1.3 Improved Regional Theft Guard Principles Having studied the handset theft issue, EICTA-CCIG and the GSM Association believe that the aim of greatly reducing handset theft would be achieved more effectively if an additional mechanism were added to the solution. We believe this is necessary to counter the export of stolen handsets outside of the EU.

If we assume that, in the future, many networks are connected to the CEIR and that IMEI integrity is improved so that IMEIs are proportionally resistant to change, there will still be a market in stolen handsets. The CEIR and secure IMEI only address the use of stolen handsets within those markets connected to the CEIR. Despite the best efforts of the GSM Association, it is not anticipated that all networks around the world will connect to the CEIR.

Since handsets are commodity items there is an expectation that handsets stolen in territories connected to the CEIR will be shipped to networks not connected to the CEIR, maintaining a viable international trade in stolen handsets.

To address this, EICTA CCIG, the GSM Association, and its Members are considering ways that can bolster the security offered by the CEIR and the secure IMEI implementation. We would like to investigate a concept called 'Regional Theft Guard'. Regional Theft Guard would lock a handset so that it would only function with SIM cards from operators operating within a certain geographic area. It is anticipated that, generally, this geographic territory would correspond to a nation state. Consequently if the handset is stolen it will not be possible to simply export it since it will refuse to accept SIM Cards from operators based in other territories. We believe that this is achievable using existing technology understood by the industry. It is intended to ensure that any solution proposed does not affect free circulation of handsets, the use a legitimate customer may make of their handset, or adversely influence competition.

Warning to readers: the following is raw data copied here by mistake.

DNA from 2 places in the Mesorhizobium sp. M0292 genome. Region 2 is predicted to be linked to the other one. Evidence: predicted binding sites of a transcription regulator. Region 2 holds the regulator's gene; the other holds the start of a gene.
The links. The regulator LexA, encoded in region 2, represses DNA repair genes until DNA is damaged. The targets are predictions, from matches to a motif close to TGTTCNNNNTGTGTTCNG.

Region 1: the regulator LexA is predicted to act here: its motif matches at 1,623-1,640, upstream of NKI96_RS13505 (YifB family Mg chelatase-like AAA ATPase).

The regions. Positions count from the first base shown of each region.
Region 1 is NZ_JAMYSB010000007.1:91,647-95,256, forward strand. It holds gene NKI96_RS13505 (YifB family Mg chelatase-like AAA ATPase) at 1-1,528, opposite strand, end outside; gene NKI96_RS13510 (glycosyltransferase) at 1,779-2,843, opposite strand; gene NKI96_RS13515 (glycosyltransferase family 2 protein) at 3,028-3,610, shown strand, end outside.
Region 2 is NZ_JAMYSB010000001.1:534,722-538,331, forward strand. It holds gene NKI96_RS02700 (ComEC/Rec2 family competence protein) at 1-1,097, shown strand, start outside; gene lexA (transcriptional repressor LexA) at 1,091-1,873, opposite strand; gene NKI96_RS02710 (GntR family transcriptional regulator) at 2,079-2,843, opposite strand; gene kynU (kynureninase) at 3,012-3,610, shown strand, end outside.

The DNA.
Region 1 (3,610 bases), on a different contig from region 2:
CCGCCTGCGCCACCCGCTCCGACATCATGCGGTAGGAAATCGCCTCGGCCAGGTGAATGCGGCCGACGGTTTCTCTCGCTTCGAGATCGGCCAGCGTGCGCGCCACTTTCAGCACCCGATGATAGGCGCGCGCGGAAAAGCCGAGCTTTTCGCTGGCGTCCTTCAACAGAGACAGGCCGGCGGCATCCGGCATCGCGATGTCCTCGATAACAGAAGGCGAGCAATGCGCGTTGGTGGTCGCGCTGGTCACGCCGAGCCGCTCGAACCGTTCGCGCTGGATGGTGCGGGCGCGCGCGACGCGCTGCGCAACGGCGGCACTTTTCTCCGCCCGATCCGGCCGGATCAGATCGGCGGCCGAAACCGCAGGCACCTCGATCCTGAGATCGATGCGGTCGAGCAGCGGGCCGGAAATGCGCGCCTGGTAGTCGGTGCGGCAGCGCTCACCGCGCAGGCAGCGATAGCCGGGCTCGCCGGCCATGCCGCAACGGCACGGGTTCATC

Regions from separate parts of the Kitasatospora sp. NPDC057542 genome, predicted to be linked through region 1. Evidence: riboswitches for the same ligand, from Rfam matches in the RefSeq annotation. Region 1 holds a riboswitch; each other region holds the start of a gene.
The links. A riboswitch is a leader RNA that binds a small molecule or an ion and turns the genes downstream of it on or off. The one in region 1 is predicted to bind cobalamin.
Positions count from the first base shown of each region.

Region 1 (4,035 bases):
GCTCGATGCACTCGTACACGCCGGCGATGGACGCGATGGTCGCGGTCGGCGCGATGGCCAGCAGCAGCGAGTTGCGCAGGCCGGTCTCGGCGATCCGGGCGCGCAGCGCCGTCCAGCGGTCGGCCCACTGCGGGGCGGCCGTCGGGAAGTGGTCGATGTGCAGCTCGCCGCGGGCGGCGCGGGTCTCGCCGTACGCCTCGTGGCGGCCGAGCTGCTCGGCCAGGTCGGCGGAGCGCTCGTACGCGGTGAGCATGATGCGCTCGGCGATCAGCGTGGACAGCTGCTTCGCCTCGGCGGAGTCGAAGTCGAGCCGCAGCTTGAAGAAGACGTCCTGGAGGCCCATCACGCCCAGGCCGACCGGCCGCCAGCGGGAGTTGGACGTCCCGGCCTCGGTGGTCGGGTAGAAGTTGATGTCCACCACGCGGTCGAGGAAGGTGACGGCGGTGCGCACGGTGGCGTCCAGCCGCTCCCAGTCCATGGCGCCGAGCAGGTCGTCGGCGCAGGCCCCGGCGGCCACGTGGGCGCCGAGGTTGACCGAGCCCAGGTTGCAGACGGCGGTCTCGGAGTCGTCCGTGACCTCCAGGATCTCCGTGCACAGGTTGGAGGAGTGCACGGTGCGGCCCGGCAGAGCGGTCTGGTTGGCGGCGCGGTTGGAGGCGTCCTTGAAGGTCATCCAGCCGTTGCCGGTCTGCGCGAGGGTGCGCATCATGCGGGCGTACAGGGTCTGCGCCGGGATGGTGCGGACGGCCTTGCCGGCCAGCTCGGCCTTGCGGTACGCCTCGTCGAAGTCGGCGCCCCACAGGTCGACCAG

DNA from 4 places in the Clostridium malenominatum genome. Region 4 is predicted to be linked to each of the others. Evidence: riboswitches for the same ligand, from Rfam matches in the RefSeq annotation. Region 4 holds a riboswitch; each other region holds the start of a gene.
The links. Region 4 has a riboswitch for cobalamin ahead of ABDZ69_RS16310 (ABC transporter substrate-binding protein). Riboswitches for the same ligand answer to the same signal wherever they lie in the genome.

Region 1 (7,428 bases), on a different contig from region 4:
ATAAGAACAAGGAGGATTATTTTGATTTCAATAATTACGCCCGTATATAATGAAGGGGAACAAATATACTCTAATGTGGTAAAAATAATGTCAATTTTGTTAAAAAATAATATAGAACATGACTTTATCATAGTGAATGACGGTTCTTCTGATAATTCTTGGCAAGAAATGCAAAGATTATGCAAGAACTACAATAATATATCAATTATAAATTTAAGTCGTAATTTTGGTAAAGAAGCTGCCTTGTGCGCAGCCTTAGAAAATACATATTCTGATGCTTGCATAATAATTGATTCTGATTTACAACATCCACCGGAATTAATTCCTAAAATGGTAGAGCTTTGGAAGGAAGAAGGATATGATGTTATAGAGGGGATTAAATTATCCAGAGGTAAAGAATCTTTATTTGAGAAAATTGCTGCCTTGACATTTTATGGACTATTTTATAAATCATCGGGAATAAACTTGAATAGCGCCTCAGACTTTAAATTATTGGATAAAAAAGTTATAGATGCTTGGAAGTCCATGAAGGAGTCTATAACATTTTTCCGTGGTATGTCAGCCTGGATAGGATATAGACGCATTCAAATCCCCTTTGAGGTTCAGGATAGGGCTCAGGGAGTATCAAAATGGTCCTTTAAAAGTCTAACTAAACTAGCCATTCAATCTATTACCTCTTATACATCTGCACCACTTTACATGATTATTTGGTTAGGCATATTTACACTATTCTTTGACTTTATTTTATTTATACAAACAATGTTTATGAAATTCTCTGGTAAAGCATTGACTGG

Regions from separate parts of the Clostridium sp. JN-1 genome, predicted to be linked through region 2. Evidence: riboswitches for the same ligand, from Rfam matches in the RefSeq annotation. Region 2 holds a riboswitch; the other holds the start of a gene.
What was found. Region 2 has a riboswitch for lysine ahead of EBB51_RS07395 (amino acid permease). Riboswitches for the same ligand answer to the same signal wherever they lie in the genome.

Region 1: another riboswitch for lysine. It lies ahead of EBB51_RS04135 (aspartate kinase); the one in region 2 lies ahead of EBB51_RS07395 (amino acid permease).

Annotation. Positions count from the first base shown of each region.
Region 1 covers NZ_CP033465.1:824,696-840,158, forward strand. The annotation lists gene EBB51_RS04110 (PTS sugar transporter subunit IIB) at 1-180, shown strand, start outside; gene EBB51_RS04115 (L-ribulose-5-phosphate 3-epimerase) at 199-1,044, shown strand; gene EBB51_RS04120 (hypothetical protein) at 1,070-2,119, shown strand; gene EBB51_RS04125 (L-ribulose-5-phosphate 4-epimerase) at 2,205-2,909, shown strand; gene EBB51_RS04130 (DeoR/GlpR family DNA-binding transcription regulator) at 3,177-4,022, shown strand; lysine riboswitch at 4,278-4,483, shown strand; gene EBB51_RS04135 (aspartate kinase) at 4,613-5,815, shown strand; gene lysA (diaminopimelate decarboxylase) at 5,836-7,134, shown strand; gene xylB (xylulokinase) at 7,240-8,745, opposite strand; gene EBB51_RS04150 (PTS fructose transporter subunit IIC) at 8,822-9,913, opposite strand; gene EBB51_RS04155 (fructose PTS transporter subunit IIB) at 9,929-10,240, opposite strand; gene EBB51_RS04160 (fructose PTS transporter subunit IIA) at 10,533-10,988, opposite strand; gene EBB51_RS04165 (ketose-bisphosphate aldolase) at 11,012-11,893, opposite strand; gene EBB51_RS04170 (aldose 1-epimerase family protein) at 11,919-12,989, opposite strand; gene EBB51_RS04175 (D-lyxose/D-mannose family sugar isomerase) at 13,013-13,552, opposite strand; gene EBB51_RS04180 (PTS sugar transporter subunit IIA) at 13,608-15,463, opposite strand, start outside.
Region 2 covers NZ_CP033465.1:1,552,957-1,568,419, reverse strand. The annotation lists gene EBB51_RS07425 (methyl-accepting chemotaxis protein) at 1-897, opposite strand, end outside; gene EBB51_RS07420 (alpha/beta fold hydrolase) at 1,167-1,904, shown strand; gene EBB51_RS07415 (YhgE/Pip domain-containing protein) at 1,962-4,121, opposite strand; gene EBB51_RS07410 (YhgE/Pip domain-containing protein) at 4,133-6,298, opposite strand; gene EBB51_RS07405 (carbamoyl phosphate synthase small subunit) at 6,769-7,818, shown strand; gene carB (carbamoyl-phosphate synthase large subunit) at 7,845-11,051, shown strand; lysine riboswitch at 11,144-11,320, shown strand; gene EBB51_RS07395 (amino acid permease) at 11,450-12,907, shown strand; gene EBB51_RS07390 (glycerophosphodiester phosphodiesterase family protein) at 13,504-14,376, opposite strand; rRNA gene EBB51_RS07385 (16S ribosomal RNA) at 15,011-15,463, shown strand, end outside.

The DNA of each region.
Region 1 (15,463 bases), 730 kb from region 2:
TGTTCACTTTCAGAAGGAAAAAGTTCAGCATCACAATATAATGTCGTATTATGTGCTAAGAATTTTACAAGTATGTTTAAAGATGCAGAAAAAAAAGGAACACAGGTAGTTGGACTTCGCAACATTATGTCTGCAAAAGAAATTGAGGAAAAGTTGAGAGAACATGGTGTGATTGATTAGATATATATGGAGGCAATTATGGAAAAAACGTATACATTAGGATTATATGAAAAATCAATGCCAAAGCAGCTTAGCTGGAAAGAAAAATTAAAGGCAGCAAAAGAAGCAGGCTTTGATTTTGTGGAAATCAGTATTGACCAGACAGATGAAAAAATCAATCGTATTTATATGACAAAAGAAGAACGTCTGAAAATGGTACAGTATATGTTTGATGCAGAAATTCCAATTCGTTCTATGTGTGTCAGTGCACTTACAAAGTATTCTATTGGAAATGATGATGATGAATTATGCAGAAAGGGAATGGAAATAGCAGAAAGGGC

Unfortunately, it has not been possible to complete investigations into the details of this proposal in the available time and, consequently, GSMA and EICTA will work on the Regional Theft Guard proposal and update the document once we have completed our investigations.

It is acknowledged that security is not absolute and the GSMA is not looking for guarantees that deployed security measures will never be broken. However, this document describes a number of high level measures that should be implemented to protect the IMEI,

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The following handset security principles are provided to help handset manufactures develop a comprehensive security architecture that facilitates the deployment of a range of solutions to protect the platform on which IMEI mechanism is stored.

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Principle 1 – Uploading, downloading and storage of executable code and sensitive data related to the IMEI implementation Mechanisms should be implemented that are capable of;

 Validating the integrity of software resident on the platform e.g.

 Detecting any alterations to data and/or software used for security purposes  Prohibiting operations designed to disable or bypass protection mechanisms  Maintaining trace logs of attempts to alter data and/or software Manufacturers will consider how trace logs could be implemented without major impacts on memory or other resources.

Principle 2 – Protection of components’ executable code and sensitive data related to the IMEI implementation Mechanisms should be implemented to protect the executable code and sensitive data related to the IMEI implementation contents of various components against unauthorised modification. The data paths, from hardware data storage to emitted frames that include the IMEI to be presented to the radio interface, that handle sensitive data should be secured to ensure the IMEI value sent to the mobile network interface is unchanged and matches the IMEI value originally set by the handset manufacturer during the final production process, regardless of subscriber behaviour.

The processing chain should be securely controlled and the control mechanism should be protected e.g. by using security buses.

Principle 3 – Protection against exchange of data/software between devices In the absence of any relationship between hardware and software, data and software can be exchanged between handsets and this is one of the reasons why different handsets can contain the same IMEI. Therefore, the handset should incorporate a robust link between the handset hardware1 and software to prevent cloning of components from one device to another. Data should be bound to the platform and protected from being exported to other handsets, possibly by using encryption keys or by linking the serial number of the micro-processor to the OTP ROM that contains the boot code.